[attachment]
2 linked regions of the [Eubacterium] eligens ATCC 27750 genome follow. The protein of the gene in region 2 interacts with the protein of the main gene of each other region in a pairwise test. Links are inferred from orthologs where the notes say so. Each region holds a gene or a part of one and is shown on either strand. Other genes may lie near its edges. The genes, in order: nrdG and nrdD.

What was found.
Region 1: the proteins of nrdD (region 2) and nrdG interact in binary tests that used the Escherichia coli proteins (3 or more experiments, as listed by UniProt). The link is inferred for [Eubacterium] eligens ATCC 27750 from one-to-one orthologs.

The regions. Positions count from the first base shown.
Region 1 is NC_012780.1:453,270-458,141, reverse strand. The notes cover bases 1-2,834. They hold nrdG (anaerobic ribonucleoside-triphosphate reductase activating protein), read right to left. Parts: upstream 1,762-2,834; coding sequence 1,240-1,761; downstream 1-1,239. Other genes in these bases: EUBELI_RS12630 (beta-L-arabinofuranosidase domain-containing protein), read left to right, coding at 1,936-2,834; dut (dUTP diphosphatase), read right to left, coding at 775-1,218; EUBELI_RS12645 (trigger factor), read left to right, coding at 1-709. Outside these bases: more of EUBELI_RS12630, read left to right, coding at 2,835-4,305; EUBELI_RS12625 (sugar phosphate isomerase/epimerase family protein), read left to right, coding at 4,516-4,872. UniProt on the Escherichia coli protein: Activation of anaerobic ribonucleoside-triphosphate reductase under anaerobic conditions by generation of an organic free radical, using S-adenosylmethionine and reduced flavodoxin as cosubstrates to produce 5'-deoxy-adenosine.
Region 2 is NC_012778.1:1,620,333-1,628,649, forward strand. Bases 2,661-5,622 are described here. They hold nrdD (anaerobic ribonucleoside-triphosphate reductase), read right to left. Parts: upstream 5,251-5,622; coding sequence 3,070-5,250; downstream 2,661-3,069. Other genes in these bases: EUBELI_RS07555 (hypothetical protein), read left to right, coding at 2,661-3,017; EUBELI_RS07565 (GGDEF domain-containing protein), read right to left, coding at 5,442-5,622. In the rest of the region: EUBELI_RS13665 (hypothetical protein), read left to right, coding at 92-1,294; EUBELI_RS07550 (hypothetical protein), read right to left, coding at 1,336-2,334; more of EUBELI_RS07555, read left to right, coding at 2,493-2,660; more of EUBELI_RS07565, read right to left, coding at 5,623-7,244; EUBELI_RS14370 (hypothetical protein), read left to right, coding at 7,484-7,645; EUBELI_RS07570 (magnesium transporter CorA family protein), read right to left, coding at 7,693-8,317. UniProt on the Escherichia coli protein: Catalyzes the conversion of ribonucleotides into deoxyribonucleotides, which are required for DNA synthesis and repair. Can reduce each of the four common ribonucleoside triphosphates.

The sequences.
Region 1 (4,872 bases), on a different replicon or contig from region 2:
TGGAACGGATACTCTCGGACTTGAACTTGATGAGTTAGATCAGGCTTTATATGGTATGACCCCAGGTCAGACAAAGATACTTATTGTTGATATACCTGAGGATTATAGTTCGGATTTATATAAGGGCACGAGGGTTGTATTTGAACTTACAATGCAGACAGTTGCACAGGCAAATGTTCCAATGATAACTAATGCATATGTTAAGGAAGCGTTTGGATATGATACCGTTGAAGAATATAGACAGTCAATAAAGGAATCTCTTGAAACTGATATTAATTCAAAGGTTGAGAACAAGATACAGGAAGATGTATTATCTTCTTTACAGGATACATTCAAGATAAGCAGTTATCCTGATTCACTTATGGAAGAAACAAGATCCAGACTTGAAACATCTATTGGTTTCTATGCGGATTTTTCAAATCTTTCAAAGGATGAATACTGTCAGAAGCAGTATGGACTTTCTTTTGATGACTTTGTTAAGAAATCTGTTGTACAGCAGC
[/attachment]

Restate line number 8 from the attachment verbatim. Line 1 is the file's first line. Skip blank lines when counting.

Region 1 (4,872 bases), on a different replicon or contig from region 2: